Sophie turned two on 15 June, while Janie was in hospital. It was a Wednesday. I remember sitting with Janie in the ward as she sobbed about missing her precious little girl’s birthday. We had plans to hold a big birthday party that weekend. Plans that were scrapped. Plans that were never fulfilled.
In the three or so months of Janie’s employment at Gorilla Creative Media, I had taken over the role of the house mom. I’d fetch the kids from playschool every day, put them down for naps, make dinner, wake them up and get them ready for bathtime and supper. Janie would normally return from work around 5 or 5:30 pm, either during bathtime or just afterwards. We’d always have supper together, and we’d alternate between who would read stories. Truth be told, Janie normally did the story telling, as by the time she’d arrive home I was so over being a mom that she’d jump in and ride the roller coaster until the kids went to bed. It was a good rhythm, one I miss.
Sophie was really starting to put words and phrases together not long before Janie passed. She knew mommy would come home, but would frequently say “mommy go to work.” She knew that mommy was at some place called “work,” but in her little mind she also knew mommy would come back from “work.”
At this point I should pause and describe our Sophie. The phrase “dynamite comes in small packages” comes to mind, as does the idea that splitting something as small as an atom can lead to mushroom clouds over Hiroshima and Nagasaki. Our dear, little Sophie is… well… no pushover, shall we say. A little, compact bundle of EXPRESSION. She laughs very loudly, and protests even more vociferously. Her head is hard as granite and she has no discernable fear impulse. This is witnessed by the many times she has careened, pole vaulted and launched herself from perilous heights only to crash down on some other highly visible part of her head which makes her look like the poster child of the abused babies federation. I think she will grow up to be a boxer or cage fighter. She is something else…
Not that she doesn’t feel things. Whenever a child is hurt at her playschool, Sophie is the first one on the scene with hugs and kisses. The FIRST one. Whenever she hits me in any way and I say “ouch,” she always says “sorry, daddy,” and strokes my head, gives me a hug and a kiss. She cares for other people very, very much. It’s just her own personal safety that she disdains.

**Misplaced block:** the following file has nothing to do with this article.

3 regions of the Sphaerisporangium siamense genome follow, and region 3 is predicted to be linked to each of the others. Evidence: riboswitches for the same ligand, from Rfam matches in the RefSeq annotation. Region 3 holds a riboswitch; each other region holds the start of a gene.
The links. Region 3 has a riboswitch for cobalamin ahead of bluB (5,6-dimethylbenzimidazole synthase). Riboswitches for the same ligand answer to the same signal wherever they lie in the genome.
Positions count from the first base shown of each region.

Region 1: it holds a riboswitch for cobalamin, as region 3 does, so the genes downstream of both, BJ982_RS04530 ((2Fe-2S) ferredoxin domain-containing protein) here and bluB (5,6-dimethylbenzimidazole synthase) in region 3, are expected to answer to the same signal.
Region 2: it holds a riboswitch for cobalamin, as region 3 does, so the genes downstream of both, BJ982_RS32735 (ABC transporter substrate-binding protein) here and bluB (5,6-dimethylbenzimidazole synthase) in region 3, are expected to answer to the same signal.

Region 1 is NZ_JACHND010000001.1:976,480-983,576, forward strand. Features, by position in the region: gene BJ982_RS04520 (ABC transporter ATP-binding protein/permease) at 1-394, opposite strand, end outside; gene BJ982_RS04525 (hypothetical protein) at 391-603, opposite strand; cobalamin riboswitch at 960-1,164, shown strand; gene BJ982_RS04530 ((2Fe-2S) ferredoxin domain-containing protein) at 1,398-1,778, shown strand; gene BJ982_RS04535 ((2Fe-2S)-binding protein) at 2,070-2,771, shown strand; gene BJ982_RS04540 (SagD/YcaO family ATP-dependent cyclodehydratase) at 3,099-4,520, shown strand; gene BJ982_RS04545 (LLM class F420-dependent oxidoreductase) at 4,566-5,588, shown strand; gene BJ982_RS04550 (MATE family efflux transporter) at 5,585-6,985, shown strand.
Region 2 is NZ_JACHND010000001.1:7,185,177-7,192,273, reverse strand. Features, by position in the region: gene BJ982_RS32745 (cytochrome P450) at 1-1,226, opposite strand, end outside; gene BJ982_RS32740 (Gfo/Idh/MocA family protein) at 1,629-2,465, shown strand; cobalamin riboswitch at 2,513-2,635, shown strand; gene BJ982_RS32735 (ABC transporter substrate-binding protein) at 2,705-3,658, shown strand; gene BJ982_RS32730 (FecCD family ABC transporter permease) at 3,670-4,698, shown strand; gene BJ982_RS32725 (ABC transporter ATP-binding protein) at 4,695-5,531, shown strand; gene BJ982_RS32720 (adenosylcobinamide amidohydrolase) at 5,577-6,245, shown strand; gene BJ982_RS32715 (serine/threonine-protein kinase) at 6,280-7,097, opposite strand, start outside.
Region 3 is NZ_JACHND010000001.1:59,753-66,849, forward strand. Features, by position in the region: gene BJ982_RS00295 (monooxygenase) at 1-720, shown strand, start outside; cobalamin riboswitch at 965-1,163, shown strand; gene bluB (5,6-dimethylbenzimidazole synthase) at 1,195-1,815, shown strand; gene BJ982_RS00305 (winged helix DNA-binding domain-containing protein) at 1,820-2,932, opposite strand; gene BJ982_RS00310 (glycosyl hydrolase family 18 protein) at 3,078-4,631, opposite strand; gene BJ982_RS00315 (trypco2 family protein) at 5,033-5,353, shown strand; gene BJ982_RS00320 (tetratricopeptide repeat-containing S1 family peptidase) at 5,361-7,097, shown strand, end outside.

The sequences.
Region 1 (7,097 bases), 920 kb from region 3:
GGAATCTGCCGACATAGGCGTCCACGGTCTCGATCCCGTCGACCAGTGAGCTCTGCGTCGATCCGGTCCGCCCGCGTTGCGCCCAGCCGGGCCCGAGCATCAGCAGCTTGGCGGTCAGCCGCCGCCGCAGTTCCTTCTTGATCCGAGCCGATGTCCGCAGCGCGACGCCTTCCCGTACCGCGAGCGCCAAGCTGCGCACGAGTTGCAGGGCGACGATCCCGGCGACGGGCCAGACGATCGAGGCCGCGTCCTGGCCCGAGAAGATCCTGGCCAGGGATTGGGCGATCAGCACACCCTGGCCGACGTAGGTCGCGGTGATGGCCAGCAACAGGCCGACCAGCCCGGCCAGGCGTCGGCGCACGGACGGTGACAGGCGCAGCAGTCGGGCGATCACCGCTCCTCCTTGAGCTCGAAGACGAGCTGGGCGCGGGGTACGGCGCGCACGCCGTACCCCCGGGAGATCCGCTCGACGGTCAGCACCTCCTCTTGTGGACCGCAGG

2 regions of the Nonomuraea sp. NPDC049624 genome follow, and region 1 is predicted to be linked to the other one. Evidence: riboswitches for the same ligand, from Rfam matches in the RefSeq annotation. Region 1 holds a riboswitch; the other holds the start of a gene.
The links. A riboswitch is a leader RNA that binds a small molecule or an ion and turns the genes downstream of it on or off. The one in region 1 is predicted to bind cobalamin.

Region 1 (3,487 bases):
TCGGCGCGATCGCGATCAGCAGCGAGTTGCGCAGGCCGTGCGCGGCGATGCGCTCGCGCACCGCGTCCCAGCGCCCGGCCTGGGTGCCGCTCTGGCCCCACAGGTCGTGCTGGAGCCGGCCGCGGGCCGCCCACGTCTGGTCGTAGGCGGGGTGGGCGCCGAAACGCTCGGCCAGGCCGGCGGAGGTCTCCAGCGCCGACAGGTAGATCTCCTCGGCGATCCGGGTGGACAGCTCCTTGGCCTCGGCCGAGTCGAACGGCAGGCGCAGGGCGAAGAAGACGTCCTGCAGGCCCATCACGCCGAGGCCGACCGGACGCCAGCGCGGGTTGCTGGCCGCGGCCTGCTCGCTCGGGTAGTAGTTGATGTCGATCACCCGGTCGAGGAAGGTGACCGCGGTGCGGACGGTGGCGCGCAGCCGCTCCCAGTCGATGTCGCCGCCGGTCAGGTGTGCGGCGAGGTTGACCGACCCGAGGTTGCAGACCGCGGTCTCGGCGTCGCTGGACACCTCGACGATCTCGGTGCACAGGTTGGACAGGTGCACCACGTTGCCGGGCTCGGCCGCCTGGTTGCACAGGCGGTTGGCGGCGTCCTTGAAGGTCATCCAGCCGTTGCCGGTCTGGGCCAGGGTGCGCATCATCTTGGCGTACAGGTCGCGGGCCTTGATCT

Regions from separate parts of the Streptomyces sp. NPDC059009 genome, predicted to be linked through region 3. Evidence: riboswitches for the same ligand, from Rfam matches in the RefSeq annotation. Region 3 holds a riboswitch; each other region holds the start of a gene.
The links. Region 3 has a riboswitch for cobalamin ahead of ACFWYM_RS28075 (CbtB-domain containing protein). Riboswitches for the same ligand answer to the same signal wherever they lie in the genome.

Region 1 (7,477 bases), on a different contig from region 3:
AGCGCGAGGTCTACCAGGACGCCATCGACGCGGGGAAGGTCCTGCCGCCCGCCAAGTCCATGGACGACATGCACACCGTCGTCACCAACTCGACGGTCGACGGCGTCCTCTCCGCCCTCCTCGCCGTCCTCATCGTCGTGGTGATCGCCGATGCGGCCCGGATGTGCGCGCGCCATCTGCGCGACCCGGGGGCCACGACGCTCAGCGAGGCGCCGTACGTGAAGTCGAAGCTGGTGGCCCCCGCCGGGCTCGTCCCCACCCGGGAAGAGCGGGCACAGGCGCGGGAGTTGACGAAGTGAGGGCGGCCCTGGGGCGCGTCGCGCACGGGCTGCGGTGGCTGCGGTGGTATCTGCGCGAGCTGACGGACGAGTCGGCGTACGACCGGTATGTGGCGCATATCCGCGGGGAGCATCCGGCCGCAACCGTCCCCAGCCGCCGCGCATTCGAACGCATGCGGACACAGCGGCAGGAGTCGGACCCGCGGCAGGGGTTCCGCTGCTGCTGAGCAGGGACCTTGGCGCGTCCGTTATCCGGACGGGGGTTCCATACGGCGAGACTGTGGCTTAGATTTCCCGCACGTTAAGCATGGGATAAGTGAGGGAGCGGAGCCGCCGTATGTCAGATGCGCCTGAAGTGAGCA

But enough of that…
How does little Sophie express her sadness at not having her mommy around any more?
Mommy go to work.
This was said over and over again for the first few weeks after Janie went to hospital and subsequently died. At times I would have her on my lap, cuddling, and she would say it again and again as if it were a magical mantra. What words does a two year have in her vocabulary to express her longing for her mother?
Mommy go to work.
Unlike Seanie, I have not told Sophie that mommy died. I have instead said that mommy went to Jesus, and she would repeat what I said. Every night at bedtime, I pray with the kids. I speak to Jesus with the kids there. I have no clue whether she makes the connection between the being I speak to in prayer and mommy and where she might be. There is a pretty big difference between a two and a three year old.
So we have not crossed that bridge. In fact, we have not taken the exit leading to the bridge. Sophie has gradually stopped saying “mommy go to work.” However, since Seanie has begun to open about his mother, I have begun to bring out pictures of Janie. There is one I keep by my bedside. Sophie loves that one, it was taken before Janie and I were married. She looks positively modelish and beautiful in it, and Sophie just grins from ear to ear and says “mommy!” to it, often hugging it. She expresses her love for the mother she will never see again in person in this life. To her, mommy will return someday, so she express longing, not grief.